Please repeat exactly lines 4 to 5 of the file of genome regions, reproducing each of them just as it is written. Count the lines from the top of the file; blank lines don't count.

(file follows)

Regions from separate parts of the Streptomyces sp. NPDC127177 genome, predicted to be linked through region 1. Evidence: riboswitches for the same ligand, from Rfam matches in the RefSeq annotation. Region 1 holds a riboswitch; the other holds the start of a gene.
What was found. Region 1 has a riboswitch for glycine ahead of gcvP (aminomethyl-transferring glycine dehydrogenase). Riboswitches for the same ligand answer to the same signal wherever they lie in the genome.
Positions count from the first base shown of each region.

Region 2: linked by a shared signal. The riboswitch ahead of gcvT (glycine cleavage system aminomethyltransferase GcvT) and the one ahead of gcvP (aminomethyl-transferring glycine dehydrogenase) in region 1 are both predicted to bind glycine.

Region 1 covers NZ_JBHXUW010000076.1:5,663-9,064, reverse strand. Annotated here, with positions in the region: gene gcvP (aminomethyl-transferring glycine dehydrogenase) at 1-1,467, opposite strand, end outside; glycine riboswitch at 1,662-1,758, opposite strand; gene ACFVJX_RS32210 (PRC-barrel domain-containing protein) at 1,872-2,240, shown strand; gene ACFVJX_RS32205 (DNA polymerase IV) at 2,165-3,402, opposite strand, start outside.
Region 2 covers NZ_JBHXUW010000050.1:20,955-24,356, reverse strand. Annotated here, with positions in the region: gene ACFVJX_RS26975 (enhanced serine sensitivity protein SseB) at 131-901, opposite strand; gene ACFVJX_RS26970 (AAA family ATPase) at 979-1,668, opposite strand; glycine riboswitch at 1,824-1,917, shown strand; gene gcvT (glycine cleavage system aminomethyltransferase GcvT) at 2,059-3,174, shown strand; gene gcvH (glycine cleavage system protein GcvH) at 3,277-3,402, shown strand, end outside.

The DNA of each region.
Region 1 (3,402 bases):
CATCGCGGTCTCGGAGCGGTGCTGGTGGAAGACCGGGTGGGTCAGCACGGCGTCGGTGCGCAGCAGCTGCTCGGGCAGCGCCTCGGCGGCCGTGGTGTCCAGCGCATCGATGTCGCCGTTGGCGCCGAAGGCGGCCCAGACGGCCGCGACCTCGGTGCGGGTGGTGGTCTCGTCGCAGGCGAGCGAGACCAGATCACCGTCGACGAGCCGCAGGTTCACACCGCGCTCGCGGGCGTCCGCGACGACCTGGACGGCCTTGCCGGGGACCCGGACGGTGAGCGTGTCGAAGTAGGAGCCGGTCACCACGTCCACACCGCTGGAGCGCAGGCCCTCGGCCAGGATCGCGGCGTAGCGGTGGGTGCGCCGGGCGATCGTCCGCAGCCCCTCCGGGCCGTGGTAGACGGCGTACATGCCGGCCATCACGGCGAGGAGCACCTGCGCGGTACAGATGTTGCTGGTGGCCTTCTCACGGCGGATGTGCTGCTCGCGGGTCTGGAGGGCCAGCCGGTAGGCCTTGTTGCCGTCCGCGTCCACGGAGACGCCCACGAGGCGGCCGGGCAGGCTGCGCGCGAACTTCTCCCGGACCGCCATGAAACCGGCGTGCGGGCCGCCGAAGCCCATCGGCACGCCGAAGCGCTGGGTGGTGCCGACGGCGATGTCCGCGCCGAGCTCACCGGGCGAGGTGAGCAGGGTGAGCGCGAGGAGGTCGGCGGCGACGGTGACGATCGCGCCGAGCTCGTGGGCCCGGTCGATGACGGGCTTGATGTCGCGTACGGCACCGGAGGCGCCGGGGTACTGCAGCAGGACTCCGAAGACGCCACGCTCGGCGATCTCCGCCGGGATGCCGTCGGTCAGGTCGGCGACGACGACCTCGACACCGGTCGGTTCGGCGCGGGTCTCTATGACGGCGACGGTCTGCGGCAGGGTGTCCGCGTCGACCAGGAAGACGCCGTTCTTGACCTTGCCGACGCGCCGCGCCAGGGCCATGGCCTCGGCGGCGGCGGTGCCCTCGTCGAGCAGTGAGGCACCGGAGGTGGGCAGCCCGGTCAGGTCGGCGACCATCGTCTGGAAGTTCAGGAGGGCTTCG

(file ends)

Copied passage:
Region 2: linked by a shared signal. The riboswitch ahead of gcvT (glycine cleavage system aminomethyltransferase GcvT) and the one ahead of gcvP (aminomethyl-transferring glycine dehydrogenase) in region 1 are both predicted to bind glycine.

Region 1 covers NZ_JBHXUW010000076.1:5,663-9,064, reverse strand. Annotated here, with positions in the region: gene gcvP (aminomethyl-transferring glycine dehydrogenase) at 1-1,467, opposite strand, end outside; glycine riboswitch at 1,662-1,758, opposite strand; gene ACFVJX_RS32210 (PRC-barrel domain-containing protein) at 1,872-2,240, shown strand; gene ACFVJX_RS32205 (DNA polymerase IV) at 2,165-3,402, opposite strand, start outside.